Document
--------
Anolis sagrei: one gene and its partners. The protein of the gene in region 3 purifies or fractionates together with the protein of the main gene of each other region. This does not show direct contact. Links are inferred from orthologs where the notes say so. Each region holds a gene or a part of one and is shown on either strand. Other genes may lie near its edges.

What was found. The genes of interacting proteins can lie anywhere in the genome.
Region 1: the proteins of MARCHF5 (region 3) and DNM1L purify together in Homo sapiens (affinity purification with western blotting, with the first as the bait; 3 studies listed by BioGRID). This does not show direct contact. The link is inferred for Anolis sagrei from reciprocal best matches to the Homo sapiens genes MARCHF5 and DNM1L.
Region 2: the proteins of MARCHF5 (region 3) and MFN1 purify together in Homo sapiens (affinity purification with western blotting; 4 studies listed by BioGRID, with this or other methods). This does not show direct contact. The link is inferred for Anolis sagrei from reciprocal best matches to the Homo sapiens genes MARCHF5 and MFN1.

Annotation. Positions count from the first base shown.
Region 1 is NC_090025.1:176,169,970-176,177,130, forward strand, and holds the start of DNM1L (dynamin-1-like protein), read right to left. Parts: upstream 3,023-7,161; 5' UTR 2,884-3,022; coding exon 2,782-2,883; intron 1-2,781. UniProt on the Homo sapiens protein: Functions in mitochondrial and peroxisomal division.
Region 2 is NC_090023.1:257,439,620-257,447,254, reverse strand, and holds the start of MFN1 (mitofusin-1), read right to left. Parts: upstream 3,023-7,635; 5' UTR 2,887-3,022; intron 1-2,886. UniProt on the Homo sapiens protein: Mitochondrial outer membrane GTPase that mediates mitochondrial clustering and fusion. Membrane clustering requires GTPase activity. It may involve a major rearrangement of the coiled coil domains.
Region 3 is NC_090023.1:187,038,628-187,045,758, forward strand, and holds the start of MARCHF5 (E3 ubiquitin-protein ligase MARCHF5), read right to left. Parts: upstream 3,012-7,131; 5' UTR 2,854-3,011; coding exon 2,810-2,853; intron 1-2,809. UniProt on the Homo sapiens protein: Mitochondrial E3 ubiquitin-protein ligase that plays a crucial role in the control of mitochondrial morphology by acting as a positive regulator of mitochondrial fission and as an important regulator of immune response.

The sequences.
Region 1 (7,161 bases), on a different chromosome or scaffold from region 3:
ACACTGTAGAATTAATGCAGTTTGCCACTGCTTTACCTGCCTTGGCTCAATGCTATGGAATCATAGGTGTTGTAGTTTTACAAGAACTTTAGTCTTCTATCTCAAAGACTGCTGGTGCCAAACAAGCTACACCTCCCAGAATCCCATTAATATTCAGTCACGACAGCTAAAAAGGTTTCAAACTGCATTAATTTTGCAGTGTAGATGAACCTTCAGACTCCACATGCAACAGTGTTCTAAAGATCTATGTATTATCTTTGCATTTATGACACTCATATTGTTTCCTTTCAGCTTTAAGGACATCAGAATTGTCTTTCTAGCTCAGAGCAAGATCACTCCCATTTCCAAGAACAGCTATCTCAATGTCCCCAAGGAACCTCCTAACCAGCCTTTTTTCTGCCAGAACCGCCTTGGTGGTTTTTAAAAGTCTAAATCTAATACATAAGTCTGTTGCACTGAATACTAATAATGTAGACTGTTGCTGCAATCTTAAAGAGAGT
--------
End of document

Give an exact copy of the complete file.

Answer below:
Anolis sagrei: one gene and its partners. The protein of the gene in region 3 purifies or fractionates together with the protein of the main gene of each other region. This does not show direct contact. Links are inferred from orthologs where the notes say so. Each region holds a gene or a part of one and is shown on either strand. Other genes may lie near its edges.

What was found. The genes of interacting proteins can lie anywhere in the genome.
Region 1: the proteins of MARCHF5 (region 3) and DNM1L purify together in Homo sapiens (affinity purification with western blotting, with the first as the bait; 3 studies listed by BioGRID). This does not show direct contact. The link is inferred for Anolis sagrei from reciprocal best matches to the Homo sapiens genes MARCHF5 and DNM1L.
Region 2: the proteins of MARCHF5 (region 3) and MFN1 purify together in Homo sapiens (affinity purification with western blotting; 4 studies listed by BioGRID, with this or other methods). This does not show direct contact. The link is inferred for Anolis sagrei from reciprocal best matches to the Homo sapiens genes MARCHF5 and MFN1.

Annotation. Positions count from the first base shown.
Region 1 is NC_090025.1:176,169,970-176,177,130, forward strand, and holds the start of DNM1L (dynamin-1-like protein), read right to left. Parts: upstream 3,023-7,161; 5' UTR 2,884-3,022; coding exon 2,782-2,883; intron 1-2,781. UniProt on the Homo sapiens protein: Functions in mitochondrial and peroxisomal division.
Region 2 is NC_090023.1:257,439,620-257,447,254, reverse strand, and holds the start of MFN1 (mitofusin-1), read right to left. Parts: upstream 3,023-7,635; 5' UTR 2,887-3,022; intron 1-2,886. UniProt on the Homo sapiens protein: Mitochondrial outer membrane GTPase that mediates mitochondrial clustering and fusion. Membrane clustering requires GTPase activity. It may involve a major rearrangement of the coiled coil domains.
Region 3 is NC_090023.1:187,038,628-187,045,758, forward strand, and holds the start of MARCHF5 (E3 ubiquitin-protein ligase MARCHF5), read right to left. Parts: upstream 3,012-7,131; 5' UTR 2,854-3,011; coding exon 2,810-2,853; intron 1-2,809. UniProt on the Homo sapiens protein: Mitochondrial E3 ubiquitin-protein ligase that plays a crucial role in the control of mitochondrial morphology by acting as a positive regulator of mitochondrial fission and as an important regulator of immune response.

The sequences.
Region 1 (7,161 bases), on a different chromosome or scaffold from region 3:
ACACTGTAGAATTAATGCAGTTTGCCACTGCTTTACCTGCCTTGGCTCAATGCTATGGAATCATAGGTGTTGTAGTTTTACAAGAACTTTAGTCTTCTATCTCAAAGACTGCTGGTGCCAAACAAGCTACACCTCCCAGAATCCCATTAATATTCAGTCACGACAGCTAAAAAGGTTTCAAACTGCATTAATTTTGCAGTGTAGATGAACCTTCAGACTCCACATGCAACAGTGTTCTAAAGATCTATGTATTATCTTTGCATTTATGACACTCATATTGTTTCCTTTCAGCTTTAAGGACATCAGAATTGTCTTTCTAGCTCAGAGCAAGATCACTCCCATTTCCAAGAACAGCTATCTCAATGTCCCCAAGGAACCTCCTAACCAGCCTTTTTTCTGCCAGAACCGCCTTGGTGGTTTTTAAAAGTCTAAATCTAATACATAAGTCTGTTGCACTGAATACTAATAATGTAGACTGTTGCTGCAATCTTAAAGAGAGT